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Ex-congressman Weiner takes lead in NYC mayoral race: poll

Former U.S. Congressman and New York City mayoral candidate Anthony Weiner speaks with reporters at campaign event in New York, May 23, 2013
Former U.S. Congressman and New York City mayoral candidate Anthony Weiner speaks with reporters at campaign event in New York, May 23, 2013

By Edith Honan

NEW YORK (Reuters) - Former Congressman Anthony Weiner, attempting a political comeback two years after resigning in disgrace from the legislature, has taken the lead over his Democratic rivals in the race for New York City mayor, a poll showed.

Weiner has the backing of 25 percent of registered Democrats, while City Council Speaker Christine Quinn, the early front-runner and a close ally of Mayor Michael Bloomberg, trails with 20 percent, according to Tuesday's Wall Street Journal-NBC New York-Marist poll.

Former Comptroller Bill Thompson has 13 percent, followed by Public Advocate Bill de Blasio with 10 percent and city Comptroller John Liu with 8 percent.

Weiner has shaken up the race for City Hall since announcing his candidacy on May 22. His resignation in 2011 had marked a remarkable fall from grace for a politician who was seen as a leading liberal voice in the U.S. House of Representatives and had been widely expected to run in this year's race for mayor.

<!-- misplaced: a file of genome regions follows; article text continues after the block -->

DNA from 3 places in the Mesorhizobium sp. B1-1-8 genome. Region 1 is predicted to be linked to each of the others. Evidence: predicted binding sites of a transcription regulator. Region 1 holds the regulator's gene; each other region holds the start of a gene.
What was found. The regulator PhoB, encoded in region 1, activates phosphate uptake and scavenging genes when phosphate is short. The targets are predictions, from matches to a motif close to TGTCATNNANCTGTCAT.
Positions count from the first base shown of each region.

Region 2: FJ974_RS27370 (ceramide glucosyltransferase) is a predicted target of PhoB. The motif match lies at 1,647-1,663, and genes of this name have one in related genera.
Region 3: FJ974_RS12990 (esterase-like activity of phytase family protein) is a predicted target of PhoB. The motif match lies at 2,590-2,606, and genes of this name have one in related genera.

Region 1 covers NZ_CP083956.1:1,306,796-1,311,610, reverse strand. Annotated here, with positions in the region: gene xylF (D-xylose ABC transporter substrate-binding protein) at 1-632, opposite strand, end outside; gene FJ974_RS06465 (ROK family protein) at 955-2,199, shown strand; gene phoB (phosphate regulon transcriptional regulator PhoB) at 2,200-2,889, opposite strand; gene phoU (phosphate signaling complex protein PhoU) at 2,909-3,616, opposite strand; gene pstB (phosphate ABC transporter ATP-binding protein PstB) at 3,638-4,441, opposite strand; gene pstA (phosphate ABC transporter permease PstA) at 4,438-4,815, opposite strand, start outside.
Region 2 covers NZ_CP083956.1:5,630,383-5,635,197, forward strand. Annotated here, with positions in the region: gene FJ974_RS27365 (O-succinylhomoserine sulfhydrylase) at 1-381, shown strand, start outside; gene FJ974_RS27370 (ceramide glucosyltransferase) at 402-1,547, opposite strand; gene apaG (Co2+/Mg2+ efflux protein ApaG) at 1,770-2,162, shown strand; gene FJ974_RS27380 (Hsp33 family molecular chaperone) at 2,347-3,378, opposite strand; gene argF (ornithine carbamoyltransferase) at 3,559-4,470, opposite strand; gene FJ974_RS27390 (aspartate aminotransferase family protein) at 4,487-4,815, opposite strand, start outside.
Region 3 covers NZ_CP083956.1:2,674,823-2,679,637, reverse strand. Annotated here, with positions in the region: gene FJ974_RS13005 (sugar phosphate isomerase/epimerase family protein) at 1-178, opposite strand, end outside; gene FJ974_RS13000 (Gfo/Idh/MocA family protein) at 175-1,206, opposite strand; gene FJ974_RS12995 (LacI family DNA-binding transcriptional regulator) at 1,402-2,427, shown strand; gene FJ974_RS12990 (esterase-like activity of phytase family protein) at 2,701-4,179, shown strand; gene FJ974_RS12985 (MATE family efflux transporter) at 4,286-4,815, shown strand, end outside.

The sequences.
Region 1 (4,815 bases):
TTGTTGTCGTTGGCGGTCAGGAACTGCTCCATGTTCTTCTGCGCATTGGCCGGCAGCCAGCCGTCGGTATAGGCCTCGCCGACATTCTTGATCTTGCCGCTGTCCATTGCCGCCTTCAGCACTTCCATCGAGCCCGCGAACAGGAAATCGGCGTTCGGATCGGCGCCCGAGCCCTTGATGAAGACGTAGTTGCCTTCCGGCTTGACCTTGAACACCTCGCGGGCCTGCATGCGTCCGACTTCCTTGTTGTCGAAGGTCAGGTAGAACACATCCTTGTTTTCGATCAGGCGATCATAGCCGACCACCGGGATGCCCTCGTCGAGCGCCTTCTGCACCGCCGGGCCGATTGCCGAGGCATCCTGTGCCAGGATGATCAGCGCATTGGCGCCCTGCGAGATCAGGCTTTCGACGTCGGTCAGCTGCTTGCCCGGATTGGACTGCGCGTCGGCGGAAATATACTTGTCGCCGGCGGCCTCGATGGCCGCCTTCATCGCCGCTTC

Once a popular six-term Congressman representing parts of Brooklyn and Queens, he resigned from Congress after admitting he had sent a lewd picture over Twitter and then lied about it repeatedly.

Since entering the race, Weiner has presented himself as a champion for working-class New Yorkers and a man who has learned from his mistakes.

As recently as February, most city-wide polls had Quinn, who would be the city's first female and lesbian mayor, leading with nearly 40 percent of Democratic support. But since then, Quinn's support has seen a slow and steady drop.

The survey of 689 Democrats was conducted last week and had a margin of error of plus or minus 3.7 percentage points.

(Editing by Eric M. Johnson; Editing by John Stonestreet)

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